At the beginning of the year, there are always a few diehard skeptics who ask, “What about Darwin? What about evolution? What about dinosaurs and the age of the earth?” Often these questions are asked by baale t’shuva who are seeking serious answers to seeming contradictions between the account of Creation in the Torah and the things they previously learned in school.
Today, most serious biologists will admit that man did not evolve from apes, excepting perhaps certain Israeli politicians who do things that not even a monkey would do. The fact is that decades after Darwin formulated his theory of evolution, his famous “missing links” have never been discovered. Some high school texts and natural history museums may still have illustrations of monkeys evolving into prehistoric man, but the theory has been shot through with holes. As the story of Creation attests, man was a unique and separate creation, distinguished from all other animals. Even if there are species that underwent a process of evolution from fish to frogs, this doesn’t bother the religious Jew. The Torah does not stand in conflict with scientific knowledge. The Torah adds a higher understanding to scientific thought. The story of Creation in the Torah is not meant to be a historical, scientific recording of what took place. Rather, the Biblical account of the seven days of Creation, and the story of Adam and Eve, come to teach us moral lessons about the world in which we live, and about our relation to the Creator. Even the vaunted “Big Bang” theory has lost credence, and many leading scientists have turned to theological explanations of the primal cause.
Rabbi Kook writes: “There is no contradiction whatsoever between the Torah and any of the world’s scientific knowledge. We do not have to accept theories as certainties, no matter how widely accepted, for they are like blossoms that fade. Very soon, scientific technology will be further developed and all of today’s new theories will be derided and scorned, but the word of G-d will endure forever” (Letter 91). The main teaching that we derive from the story of Creation, Rabbi Kook says, is that everything is the work of G-d, from the smallest to the largest, from the few to the many. G-d rules over all.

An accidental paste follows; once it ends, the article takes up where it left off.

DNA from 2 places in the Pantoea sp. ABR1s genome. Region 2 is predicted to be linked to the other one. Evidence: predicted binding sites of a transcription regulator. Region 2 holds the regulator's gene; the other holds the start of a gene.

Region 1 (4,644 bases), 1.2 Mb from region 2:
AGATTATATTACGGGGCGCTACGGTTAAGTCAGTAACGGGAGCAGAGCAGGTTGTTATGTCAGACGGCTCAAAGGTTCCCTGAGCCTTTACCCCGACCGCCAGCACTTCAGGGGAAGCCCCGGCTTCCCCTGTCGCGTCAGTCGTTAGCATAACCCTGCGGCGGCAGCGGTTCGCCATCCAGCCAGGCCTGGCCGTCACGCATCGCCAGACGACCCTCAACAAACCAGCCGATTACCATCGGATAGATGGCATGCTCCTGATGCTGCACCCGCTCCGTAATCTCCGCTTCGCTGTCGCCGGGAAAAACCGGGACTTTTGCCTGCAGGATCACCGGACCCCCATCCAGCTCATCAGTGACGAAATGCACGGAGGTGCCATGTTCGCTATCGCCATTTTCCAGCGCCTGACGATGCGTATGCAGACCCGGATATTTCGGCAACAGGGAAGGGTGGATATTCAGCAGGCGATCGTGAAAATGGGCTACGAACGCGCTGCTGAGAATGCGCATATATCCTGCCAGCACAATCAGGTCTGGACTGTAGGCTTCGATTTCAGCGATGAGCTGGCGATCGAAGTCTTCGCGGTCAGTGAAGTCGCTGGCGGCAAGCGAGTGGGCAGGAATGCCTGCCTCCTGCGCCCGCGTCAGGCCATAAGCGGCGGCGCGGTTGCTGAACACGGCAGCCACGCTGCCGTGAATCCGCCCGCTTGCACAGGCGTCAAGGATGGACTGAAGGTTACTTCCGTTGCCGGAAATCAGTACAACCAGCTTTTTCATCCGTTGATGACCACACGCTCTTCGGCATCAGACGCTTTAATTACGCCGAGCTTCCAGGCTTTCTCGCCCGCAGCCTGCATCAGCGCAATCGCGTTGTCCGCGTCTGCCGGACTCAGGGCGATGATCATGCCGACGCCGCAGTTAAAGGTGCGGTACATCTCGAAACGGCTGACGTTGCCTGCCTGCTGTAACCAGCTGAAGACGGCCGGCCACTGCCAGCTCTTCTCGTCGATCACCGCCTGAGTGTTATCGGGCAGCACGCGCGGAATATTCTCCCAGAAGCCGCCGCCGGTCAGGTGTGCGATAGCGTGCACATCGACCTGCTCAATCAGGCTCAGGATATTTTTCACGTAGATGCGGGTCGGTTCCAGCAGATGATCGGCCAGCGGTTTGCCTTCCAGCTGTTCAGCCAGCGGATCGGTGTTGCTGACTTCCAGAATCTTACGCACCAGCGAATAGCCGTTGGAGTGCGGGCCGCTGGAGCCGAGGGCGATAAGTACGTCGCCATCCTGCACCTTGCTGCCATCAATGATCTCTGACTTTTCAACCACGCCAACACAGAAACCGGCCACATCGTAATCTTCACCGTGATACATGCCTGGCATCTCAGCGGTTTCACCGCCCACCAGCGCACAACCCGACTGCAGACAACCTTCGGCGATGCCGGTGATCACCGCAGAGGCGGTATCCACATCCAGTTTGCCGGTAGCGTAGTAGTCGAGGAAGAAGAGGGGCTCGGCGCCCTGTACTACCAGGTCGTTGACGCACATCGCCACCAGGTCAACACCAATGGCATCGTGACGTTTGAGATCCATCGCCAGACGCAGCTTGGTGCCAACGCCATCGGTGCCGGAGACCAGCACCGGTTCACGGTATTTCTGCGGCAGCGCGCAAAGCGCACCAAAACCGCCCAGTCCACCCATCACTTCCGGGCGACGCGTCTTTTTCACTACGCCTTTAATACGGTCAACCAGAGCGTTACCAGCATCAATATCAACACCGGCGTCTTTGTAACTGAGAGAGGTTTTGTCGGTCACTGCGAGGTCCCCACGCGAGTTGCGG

The Zohar emphasizes that to properly understand the Torah, it is necessary to explore the secrets of the Torah which are hidden under the stories on the Torah and the simple reading of the text. Rabbi Kook writes: “The Torah certainly obscures the meaning of the act of Creation and speaks in allegories and parables, for indeed, everyone knows that the stories of the Book of Bereshit are part of the hidden Torah, and if all these narratives were taken literally, what secrets would there be?” (Ibid)
Thus, if scientists maintain that the world is billions of years old, and that dinosaurs once roamed the earth, good for them. The Zohar also has an answer for that. It says that worlds were created and destroyed, created and destroyed, before G-d was satisfied with His Creation. What is important to us is the relationship of the Creator to man, and that great epic started 5768 years ago when the Holy One Blessed Be He whooooshed a Divine soul into Adam.
And this brings us to the apple. If the story of Creation is an allegory, then what is the real secret behind the apocalyptic sin of eating the forbidden fruit? The Tikunei Zohar and the writings of the Arizal explain that Adam’s sin was in not waiting until Shabbat to have relations with Eve. Instead, he rushed to mate with her on the same day they were created, which was Friday. Because it was a weekday, the day lacked the exalted holiness of Shabbat. Thus their marital relations were consummated at a time when harsh judgments and spiritual impurity abounds. Their hastiness and lust brought about a devastating blemish in all of the spiritual worlds, and its rippling effect, like an atomic fusion, triggered a physical cataclysm as well, shattering the ideal paradise of existence and expelling man from Eden. If they had only waited until Shabbat, the world would have been elevated to an everlasting Redemption. This is the power of Shabbat and the world-enhancing beauty of holy marital relations on this incredibly holy day.
"Didn't I tell you we should wait?"
That first illicit bite was the real beginning of history. Ever since then, we have been trying to find our way back to the Garden.